A futile exercise was to compare the number of birds recorded on a similar visit to nearby Intervales State Park by Hofland (2005). On this visit, two experienced birdwatchers and a guide recorded 89 birds in three and a half days in September, compared to 123 in this report over four and a half days in October. The results are similar, with 44 birds seen at both sites. Intervales lies at Lat. 24003. Long. 46049 between 50-975 meters / 164-3199 feet and contains more altitudinal zones. This may explain why more than 50% of the birds seen at Intervales were not seen at Parque do Zizo during our visit. It is also just as likely to exemplify the unpredictability and fascination of birdwatching in South America.


Athanas, N. (2006). Tropical Birding. Brazil Introtour 18-25 October 2006. Downloaded from

BirdLife International. (2008a). Species factsheet: Chaetura meridionalis. Downloaded from

BirdLife International. (2008b). Species factsheet: Lepidocolaptes falcinellus Downloaded from.

Hofland, R. (2005). SE Brazil and Panatal, Aug 27-Sept 31, 2005. Downloaded from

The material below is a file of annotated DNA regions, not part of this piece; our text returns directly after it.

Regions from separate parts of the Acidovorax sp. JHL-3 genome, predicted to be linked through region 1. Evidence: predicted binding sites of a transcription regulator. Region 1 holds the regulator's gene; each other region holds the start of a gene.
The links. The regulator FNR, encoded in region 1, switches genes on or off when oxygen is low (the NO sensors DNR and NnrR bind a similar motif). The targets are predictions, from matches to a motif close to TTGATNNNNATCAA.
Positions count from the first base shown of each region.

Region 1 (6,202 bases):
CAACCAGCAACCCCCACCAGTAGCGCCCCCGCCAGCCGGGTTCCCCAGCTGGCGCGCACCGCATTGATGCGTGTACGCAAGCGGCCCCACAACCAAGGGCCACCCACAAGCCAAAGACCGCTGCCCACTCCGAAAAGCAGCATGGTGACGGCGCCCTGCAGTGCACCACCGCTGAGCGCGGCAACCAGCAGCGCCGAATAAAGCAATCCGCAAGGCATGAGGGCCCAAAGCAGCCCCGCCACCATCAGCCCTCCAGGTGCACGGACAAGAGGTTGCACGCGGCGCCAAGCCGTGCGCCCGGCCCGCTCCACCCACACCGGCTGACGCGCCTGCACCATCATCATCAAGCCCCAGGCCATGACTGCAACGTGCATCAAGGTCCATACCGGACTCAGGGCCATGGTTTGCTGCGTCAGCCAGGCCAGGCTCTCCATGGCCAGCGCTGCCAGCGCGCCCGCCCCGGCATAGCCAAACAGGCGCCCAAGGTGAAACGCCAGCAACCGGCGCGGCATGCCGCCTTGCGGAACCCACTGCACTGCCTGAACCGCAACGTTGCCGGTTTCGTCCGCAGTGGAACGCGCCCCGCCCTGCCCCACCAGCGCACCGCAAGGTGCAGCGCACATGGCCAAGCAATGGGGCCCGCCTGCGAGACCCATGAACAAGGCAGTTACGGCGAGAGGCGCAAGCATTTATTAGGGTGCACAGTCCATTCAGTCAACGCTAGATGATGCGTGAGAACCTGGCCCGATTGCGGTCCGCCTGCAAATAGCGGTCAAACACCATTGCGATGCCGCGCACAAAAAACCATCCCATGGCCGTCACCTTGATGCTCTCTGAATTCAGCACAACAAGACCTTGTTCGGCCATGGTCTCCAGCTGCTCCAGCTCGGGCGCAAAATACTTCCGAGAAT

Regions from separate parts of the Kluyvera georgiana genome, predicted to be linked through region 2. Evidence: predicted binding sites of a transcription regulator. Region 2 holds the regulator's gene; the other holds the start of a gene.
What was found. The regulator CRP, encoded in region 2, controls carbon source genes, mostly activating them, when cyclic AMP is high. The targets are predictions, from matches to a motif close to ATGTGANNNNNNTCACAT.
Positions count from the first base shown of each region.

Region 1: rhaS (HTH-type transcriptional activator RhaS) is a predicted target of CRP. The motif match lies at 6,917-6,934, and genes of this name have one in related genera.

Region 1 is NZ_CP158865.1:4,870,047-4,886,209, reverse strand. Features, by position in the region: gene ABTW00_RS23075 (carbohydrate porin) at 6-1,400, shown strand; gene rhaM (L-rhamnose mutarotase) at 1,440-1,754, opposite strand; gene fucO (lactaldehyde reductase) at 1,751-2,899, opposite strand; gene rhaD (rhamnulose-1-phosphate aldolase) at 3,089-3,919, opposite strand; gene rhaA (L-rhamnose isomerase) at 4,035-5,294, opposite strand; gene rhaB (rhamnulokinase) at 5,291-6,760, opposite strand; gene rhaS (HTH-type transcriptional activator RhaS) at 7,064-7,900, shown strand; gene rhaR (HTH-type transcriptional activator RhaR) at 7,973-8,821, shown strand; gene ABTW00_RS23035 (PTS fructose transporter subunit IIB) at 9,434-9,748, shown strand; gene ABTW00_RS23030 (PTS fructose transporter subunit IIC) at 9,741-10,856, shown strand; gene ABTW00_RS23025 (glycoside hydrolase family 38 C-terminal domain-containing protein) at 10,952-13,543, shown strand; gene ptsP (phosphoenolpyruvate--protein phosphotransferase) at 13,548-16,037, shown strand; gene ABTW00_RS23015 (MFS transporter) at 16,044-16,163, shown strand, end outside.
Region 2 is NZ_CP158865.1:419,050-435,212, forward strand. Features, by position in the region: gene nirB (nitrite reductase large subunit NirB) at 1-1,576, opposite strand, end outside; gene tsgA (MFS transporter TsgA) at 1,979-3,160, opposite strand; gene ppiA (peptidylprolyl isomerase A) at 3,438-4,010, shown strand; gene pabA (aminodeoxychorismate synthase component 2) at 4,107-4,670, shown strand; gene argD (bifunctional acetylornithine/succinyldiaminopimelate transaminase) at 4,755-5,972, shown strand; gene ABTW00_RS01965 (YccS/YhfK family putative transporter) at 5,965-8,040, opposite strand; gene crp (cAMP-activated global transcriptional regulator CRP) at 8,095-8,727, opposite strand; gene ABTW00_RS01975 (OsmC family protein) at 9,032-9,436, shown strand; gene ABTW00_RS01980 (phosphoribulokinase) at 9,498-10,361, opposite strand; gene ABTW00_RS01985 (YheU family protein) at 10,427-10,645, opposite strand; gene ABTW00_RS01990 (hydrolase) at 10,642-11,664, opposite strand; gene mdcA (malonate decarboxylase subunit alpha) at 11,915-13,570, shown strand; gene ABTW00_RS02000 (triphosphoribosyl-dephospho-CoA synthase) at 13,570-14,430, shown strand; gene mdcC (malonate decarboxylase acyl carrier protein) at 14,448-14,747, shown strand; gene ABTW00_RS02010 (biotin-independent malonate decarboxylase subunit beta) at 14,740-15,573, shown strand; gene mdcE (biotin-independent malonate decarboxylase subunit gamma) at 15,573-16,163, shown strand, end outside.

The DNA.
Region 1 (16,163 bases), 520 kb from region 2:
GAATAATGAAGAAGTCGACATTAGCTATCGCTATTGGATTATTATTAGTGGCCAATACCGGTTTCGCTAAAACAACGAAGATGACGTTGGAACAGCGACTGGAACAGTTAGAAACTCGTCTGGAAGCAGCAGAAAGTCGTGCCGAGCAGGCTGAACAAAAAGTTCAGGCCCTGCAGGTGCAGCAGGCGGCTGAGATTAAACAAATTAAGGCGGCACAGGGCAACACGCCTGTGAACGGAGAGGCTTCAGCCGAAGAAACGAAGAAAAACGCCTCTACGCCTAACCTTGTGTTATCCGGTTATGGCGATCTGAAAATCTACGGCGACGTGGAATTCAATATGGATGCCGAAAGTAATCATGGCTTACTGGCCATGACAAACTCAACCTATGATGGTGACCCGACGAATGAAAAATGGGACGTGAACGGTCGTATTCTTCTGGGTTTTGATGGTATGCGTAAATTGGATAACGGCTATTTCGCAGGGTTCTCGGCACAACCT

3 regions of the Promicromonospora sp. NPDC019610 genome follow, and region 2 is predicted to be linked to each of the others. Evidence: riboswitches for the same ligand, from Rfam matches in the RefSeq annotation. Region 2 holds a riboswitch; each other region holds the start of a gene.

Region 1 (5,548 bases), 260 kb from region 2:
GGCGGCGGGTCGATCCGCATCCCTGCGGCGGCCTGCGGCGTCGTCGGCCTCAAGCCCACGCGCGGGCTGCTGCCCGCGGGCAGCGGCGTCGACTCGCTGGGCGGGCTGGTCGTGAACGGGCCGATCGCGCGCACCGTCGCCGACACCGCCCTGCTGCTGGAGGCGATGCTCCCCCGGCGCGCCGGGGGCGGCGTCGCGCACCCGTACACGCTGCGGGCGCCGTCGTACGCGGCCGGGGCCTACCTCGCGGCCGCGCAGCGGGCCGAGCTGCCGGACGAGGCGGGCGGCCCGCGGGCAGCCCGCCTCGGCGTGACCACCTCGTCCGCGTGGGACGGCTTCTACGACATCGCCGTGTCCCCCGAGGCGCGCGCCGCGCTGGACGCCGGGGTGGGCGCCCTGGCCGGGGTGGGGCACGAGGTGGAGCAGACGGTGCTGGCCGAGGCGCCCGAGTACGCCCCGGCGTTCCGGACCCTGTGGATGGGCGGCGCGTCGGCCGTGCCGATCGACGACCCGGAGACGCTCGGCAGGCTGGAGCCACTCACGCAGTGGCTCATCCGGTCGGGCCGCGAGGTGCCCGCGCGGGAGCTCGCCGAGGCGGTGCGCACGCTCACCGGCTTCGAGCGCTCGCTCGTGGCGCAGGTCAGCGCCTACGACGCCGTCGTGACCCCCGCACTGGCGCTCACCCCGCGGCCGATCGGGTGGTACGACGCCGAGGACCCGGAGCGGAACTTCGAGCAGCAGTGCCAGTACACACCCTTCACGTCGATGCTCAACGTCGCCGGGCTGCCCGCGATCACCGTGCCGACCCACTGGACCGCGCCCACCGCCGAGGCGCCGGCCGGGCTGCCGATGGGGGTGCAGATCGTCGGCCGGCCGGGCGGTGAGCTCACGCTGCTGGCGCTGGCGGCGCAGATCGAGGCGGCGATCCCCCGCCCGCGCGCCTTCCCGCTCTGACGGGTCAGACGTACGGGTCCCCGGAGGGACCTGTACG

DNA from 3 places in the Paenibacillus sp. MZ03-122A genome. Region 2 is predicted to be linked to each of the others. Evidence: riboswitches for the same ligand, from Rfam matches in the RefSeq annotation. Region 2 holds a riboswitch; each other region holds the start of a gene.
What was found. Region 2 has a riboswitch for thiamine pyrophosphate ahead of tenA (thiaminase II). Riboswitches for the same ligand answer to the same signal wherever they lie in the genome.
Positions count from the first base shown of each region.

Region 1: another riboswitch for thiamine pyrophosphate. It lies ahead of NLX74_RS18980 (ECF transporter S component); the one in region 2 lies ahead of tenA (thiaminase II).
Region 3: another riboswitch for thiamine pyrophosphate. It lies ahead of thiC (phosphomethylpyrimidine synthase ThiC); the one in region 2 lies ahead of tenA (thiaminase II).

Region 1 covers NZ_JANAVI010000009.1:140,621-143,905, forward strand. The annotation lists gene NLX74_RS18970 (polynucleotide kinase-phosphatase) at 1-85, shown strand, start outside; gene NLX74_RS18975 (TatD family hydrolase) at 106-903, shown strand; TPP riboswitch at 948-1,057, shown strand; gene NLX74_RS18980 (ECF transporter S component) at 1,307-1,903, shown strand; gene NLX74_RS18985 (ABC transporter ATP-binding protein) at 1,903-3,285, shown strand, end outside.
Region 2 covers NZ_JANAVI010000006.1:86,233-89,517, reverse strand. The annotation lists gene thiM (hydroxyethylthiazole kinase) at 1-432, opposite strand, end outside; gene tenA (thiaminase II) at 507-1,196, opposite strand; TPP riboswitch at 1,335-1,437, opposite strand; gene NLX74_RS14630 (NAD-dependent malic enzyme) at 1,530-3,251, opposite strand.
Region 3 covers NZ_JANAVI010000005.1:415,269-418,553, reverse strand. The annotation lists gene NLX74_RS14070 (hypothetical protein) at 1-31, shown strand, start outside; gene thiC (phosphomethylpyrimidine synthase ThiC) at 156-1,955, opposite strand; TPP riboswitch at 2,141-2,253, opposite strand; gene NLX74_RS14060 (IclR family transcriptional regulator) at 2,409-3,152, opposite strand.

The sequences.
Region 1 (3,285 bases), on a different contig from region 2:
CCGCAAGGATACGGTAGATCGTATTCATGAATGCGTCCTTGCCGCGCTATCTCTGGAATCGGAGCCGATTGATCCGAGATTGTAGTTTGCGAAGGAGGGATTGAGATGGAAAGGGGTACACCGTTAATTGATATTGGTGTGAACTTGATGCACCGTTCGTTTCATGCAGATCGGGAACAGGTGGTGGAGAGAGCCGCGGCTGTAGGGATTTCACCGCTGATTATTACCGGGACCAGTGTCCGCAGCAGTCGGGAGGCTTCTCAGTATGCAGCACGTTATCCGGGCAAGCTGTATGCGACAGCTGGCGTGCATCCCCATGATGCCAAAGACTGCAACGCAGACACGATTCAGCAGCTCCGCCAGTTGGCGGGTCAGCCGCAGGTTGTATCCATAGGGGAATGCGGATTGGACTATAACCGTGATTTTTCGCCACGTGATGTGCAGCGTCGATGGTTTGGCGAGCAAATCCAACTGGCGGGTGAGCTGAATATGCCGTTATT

Lees, A & Minns, J. (2007). Parque do Zizo, São Paulo, Brazil & its Birds. Downloaded from

Moores, C. (2006). 10,000 Birds. Parque do Zizo.  Downloaded from

Planqué, R. (2005). A trip report - Parque do Zizo. Downloaded from http:// www.parquedozizo,

Remsen, J. V., Cadena, C. D., Jaramillo, A., Nores, M., Pacheco, J., Robbins, M. B., Schulenberg, T. S., Stiles, F. G., Stotz, D. F. & Zimmer, K. J. (2008). A classification of the bird species of South America. American Ornithologists' Union. Downloaded from

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Salles, (2008b). Downloaded from http://www.birdforumnet/blog.php?u=18737


Wheatley, N. (1994). Where to watch birds in South America. London : Christopher Helm  A & C Black.

Ridgely, R.S. & Tudor, G. (1994). The Birds of South America, Volume II The Suboscine Passerines. Oxford: Oxford University Press.

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Martin de la Pena: Illustrated Checklist: Birds of Southern South America and Antarctica

BRAZIL: 18th October – 23rd November 2008, A list of birds seen



Solitary Tinamou

Tinamus solitarius

Spotted Nothura

Nothura maculosa





Anhinga anhinga




Fasciated Tiger-Heron

Tigrisoma fasciatum

Cattle Egret

Bubulcus ibis




Turkey Vulture

Cathartes aura

Black Vulture

Coragyps atratus




Grey-bellied Hawk

Accipiter poilogaster

Mantled Hawk

Leucopternis polionotus

Roadside Hawk

Buteo magnirostris

Black Hawk-Eagle

Spizaetus tyrannus




Southern Caracara

Caracara plancus

Yellow-headed Caracara

Milvago chimachima

American Kestrel

Falco sparverius




Slaty-breasted Wood-Rail

Aramides saracura

Common Gallinule

Gallinula chloropus

Purple Gallinule

Porphyrio martinica




Southern Lapwing